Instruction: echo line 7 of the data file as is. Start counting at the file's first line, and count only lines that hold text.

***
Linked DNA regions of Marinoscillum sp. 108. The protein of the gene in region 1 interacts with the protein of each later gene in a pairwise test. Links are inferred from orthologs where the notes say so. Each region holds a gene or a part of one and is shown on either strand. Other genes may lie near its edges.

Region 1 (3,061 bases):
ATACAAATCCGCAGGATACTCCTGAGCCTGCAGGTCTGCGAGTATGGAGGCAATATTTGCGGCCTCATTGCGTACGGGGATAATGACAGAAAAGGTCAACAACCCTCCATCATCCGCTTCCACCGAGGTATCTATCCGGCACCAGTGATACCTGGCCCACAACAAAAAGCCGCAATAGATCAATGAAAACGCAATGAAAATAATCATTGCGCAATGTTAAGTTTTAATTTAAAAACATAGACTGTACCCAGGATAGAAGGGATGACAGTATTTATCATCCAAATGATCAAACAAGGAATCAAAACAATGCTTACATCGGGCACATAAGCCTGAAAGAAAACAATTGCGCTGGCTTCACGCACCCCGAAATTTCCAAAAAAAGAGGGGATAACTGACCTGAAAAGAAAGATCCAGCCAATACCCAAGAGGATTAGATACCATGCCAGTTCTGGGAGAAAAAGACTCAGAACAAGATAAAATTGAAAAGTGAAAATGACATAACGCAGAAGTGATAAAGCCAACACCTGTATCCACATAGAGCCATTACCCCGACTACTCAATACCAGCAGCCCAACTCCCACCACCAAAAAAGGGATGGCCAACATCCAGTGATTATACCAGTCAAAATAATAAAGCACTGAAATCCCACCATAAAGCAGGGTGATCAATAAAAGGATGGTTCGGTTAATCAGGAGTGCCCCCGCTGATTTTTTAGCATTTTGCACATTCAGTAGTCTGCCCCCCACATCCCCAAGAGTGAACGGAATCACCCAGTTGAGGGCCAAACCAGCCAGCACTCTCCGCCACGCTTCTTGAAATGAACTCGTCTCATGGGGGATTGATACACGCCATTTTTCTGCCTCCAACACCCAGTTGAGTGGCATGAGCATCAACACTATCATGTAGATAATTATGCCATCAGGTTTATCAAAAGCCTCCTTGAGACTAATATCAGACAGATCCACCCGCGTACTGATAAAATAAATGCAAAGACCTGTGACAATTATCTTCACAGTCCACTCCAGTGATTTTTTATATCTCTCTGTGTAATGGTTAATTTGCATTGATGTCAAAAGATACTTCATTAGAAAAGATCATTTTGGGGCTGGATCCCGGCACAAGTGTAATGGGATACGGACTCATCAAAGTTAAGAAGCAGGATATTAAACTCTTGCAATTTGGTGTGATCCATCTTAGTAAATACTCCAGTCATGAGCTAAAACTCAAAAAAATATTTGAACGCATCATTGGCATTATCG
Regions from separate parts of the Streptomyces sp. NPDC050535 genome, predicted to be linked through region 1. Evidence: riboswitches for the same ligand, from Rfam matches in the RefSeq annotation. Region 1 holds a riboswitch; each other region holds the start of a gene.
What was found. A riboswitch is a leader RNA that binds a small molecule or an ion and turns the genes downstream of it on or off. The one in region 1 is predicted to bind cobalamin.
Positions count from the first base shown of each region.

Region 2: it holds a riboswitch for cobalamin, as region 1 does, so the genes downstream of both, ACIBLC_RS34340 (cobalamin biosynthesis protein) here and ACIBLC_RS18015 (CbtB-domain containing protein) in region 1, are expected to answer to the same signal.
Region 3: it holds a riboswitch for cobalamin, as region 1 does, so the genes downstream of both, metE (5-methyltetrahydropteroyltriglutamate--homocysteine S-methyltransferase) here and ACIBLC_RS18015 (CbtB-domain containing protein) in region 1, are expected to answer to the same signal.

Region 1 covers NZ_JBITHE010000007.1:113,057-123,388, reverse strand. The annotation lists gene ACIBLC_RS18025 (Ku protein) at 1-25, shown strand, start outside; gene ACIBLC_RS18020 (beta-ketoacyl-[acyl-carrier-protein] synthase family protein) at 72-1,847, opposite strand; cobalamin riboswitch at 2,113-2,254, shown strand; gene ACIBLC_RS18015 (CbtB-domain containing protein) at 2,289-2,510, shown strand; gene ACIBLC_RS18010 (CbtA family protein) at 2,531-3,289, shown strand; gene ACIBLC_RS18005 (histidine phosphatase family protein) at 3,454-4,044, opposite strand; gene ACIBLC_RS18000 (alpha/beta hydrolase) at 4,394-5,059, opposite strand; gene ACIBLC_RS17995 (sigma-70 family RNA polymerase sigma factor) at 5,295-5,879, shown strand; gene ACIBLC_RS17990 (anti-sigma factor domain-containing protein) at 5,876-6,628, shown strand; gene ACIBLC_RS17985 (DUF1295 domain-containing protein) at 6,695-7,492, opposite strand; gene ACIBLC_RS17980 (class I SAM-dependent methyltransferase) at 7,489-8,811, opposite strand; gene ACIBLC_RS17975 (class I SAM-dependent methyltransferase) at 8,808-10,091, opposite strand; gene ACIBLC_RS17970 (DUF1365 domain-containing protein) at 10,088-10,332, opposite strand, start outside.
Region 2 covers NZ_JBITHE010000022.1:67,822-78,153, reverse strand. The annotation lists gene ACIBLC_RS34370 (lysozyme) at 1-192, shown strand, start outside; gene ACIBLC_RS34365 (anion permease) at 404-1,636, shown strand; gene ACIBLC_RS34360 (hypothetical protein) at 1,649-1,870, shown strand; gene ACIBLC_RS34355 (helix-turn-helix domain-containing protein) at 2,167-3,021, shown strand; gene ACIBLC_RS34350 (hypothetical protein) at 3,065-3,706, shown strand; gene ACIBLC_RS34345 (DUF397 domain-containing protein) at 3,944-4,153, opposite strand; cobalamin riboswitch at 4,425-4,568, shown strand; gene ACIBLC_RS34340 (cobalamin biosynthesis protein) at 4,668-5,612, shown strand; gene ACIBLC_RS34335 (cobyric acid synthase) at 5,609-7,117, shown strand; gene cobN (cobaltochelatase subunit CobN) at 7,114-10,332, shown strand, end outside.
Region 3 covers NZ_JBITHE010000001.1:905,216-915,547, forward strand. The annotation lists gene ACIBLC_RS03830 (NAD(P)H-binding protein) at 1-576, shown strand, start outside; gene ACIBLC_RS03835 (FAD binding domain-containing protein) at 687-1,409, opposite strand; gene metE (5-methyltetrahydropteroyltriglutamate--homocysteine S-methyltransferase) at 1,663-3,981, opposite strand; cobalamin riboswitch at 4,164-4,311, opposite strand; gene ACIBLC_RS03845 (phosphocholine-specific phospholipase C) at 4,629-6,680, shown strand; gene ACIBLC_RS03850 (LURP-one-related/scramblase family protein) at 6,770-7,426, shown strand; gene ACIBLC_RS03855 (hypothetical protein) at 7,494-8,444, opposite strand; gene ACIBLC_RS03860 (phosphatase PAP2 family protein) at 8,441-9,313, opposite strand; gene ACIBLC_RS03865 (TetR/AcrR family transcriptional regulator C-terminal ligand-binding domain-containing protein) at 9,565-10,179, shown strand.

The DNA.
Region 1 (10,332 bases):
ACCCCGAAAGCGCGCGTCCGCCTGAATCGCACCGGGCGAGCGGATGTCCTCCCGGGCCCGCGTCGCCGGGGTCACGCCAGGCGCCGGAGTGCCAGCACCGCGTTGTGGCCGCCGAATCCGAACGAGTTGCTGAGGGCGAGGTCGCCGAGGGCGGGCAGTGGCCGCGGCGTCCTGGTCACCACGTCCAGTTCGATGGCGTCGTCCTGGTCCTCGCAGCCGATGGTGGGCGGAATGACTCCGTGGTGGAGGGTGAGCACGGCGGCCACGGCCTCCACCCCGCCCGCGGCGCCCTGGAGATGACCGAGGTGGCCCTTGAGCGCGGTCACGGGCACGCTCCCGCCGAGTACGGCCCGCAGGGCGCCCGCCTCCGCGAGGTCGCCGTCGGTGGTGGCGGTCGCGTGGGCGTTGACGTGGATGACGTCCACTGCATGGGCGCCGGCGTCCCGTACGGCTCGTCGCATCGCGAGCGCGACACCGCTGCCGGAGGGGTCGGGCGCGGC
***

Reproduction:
Region 2: it holds a riboswitch for cobalamin, as region 1 does, so the genes downstream of both, ACIBLC_RS34340 (cobalamin biosynthesis protein) here and ACIBLC_RS18015 (CbtB-domain containing protein) in region 1, are expected to answer to the same signal.